the sting Milestone

Featured Stings

Can we feed everyone without unleashing disaster? Read on

These campaigners want to give a quarter of the UK back to nature

How to build a more resilient and inclusive global system

Stopping antimicrobial resistance would cost just USD 2 per person a year

It’s ‘time for concrete action’ says UN chief, welcoming inter-Korean agreement

EU deal on electricity market rules to benefit both consumers and environment

Brexit: reciprocal visa-free access for EU and UK nationals

Global economy to see ‘steady’ growth of three per cent in 2019 despite risks, says UN

Alcohol abuse kills three million people a year, most of them men – WHO report

MEPs react to breaches of human rights in Moldova, Burundi and Somalia

European Investment Bank to borrow €70 billion in 2013

Varna (Bulgaria) awarded European Youth Capital 2017

From sun-powered trikes to mind-controlled TV – 10 top gadgets unveiled at CES 2020

Alarming number of Ebola deaths in DRC a ‘rallying cry’ to scale up treatment

Strength in unity: Commission makes recommendations for the EU’s next strategic agenda 2019-2024

Yemen: UN Envoy ‘guilty’ of optimistic hope that war is ‘nearing the end’

You might soon be travelling without a passport – this is how

Parliament toughens its position on banking union

Access to health in the developped and developing world

‘Still time’ to stop a ‘bloody battle’ for Libya’s capital, insists Guterres

Humane leadership must be the Fourth Industrial Revolution’s real innovation

Russia to cut gas supplies again: can the EU get back to growth without a solid energy market?

Europe united in not supporting a US attack on Syria

This is the state of the world’s health, in numbers

UN agency assists Central American caravan migrants, voices concern for receiving countries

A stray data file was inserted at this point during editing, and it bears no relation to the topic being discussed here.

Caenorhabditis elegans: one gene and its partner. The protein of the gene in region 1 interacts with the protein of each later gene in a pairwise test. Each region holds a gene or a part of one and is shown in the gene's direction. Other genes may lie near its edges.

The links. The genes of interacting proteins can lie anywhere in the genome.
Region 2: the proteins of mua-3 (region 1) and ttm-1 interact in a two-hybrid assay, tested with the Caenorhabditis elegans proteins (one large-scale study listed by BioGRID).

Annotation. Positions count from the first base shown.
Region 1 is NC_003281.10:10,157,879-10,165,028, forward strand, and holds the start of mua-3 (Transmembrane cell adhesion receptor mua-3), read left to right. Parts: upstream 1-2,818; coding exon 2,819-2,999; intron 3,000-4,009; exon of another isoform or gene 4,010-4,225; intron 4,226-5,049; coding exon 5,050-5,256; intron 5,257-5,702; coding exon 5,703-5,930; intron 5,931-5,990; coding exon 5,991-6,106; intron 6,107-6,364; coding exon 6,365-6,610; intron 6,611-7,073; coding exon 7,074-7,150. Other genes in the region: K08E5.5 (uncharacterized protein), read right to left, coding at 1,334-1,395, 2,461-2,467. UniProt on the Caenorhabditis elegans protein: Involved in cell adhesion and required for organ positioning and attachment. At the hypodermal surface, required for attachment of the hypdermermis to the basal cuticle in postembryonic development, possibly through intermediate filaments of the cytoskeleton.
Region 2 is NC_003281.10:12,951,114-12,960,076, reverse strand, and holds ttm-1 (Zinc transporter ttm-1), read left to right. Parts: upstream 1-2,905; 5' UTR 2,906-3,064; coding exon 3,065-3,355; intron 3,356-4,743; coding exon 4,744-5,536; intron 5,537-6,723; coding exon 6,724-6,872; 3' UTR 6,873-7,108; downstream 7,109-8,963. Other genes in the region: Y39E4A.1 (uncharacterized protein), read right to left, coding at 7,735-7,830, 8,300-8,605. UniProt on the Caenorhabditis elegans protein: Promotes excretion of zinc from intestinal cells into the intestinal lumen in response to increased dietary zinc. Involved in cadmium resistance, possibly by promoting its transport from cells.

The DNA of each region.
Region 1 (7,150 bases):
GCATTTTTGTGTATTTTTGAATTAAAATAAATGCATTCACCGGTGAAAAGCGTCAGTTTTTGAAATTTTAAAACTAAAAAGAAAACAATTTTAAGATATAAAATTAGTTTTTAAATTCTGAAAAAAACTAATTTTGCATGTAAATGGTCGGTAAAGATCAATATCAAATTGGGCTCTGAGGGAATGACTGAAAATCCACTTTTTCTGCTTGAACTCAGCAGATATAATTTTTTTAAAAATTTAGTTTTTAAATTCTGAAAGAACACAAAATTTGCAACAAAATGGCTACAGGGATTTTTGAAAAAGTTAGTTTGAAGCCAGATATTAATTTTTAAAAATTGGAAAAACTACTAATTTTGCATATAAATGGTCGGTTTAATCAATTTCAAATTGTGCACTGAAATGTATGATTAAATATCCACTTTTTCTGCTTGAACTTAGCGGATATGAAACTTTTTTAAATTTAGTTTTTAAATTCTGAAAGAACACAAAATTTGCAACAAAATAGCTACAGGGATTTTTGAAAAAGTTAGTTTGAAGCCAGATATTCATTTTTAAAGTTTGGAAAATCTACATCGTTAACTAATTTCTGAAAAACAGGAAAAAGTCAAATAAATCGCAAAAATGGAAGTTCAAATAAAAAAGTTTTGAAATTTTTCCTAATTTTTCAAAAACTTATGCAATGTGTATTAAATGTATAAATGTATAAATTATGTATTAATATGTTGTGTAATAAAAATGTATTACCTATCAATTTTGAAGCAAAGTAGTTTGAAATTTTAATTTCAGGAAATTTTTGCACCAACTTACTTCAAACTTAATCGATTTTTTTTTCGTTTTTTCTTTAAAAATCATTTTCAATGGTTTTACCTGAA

Parliament makes it easier to organise a European Citizens’ Initiative

Keeping cool in the face of climate change

Commission launches debate on a gradual transition to more efficient and democratic decision-making in EU tax policy

We have to fight for a fairer tech industry for women

How we overhauled healthcare amid Venezuela’s crisis

UN rights chief slams ‘unconscionable’ US border policy of separating migrant children from parents

Pervasive corruption costs $2.6 trillion; disproportionately affects ‘poor and vulnerable’ says UN chief

38th ACP-EU Assembly: dialogue on cooperation challenges in Kigali

A Valentine’s Special: giving back, a dialogue of love

Trump blocks US warmongers from bombing Iran

Batteries can power sustainable development. Here’s how

Why growth is now a one way road for Eurozone

Universal Health Coverage will ‘drive progress’ on 2030 Development Agenda

How to build a model for human security in the Fourth Industrial Revolution

Two major EU projects falter; the Schengen Agreement now freezes and Eurozone fails to resolve the Greek enigma

Coronavirus: Commission boosts budget for repatriation flights and rescEU stockpile

Attempt to defy international law over Golan Heights sovereignty ‘doomed to failure’ Security Council hears

‘Do everything in your power to tackle climate change’ UN chief urges on Mother Earth Day

ECB tied in the anti-monetary German ideology

GSMA Mobile 360: Connecting Cities, Connecting Lives, Connecting Europe

UN chief welcomes formation of unity government in Madagascar

Tackling youth unemployment through the eyes of a European entrepreneur

Questions directors need to ask in the age of stakeholder capitalism

The true EU unemployment rate may have soared to 21.9%

UN human rights chief fears world has grown numb to Syrian carnage

Eurobarometer survey: Majority of EU citizens positive about international trade

One in three children do not get the nutrition they need

MEPs demand Bulgaria’s and Romania’s swift accession to Schengen area

Do doctors need to know their patients’ sexual orientation and gender identity?

Digital business is Europe’s best hope to get back to growth

Gender equality and medicine in the 21st century

TTIP’s 11th round starts in Miami but EU-US businesses see no sunny side

We must build resilience to face the future – but will we be fast enough?

European Commission requests that Italy presents a revised draft budgetary plan for 2019

Greek-Turkish border: MEPs reject Turkey’s pressure, demand common asylum rules

Farmers on the frontline in battle against drug-resistant microbes: UN health agency

Inspiring young doctors: the beginning of the change

One-in-five suffers mental health condition in conflict zones, new UN figures reveal

Primary Health Care: in a world of specializations

More Stings?

Speak your Mind Here

Fill in your details below or click an icon to log in:

WordPress.com Logo

You are commenting using your WordPress.com account. Log Out /  Change )

Google photo

You are commenting using your Google account. Log Out /  Change )

Twitter picture

You are commenting using your Twitter account. Log Out /  Change )

Facebook photo

You are commenting using your Facebook account. Log Out /  Change )

Connecting to %s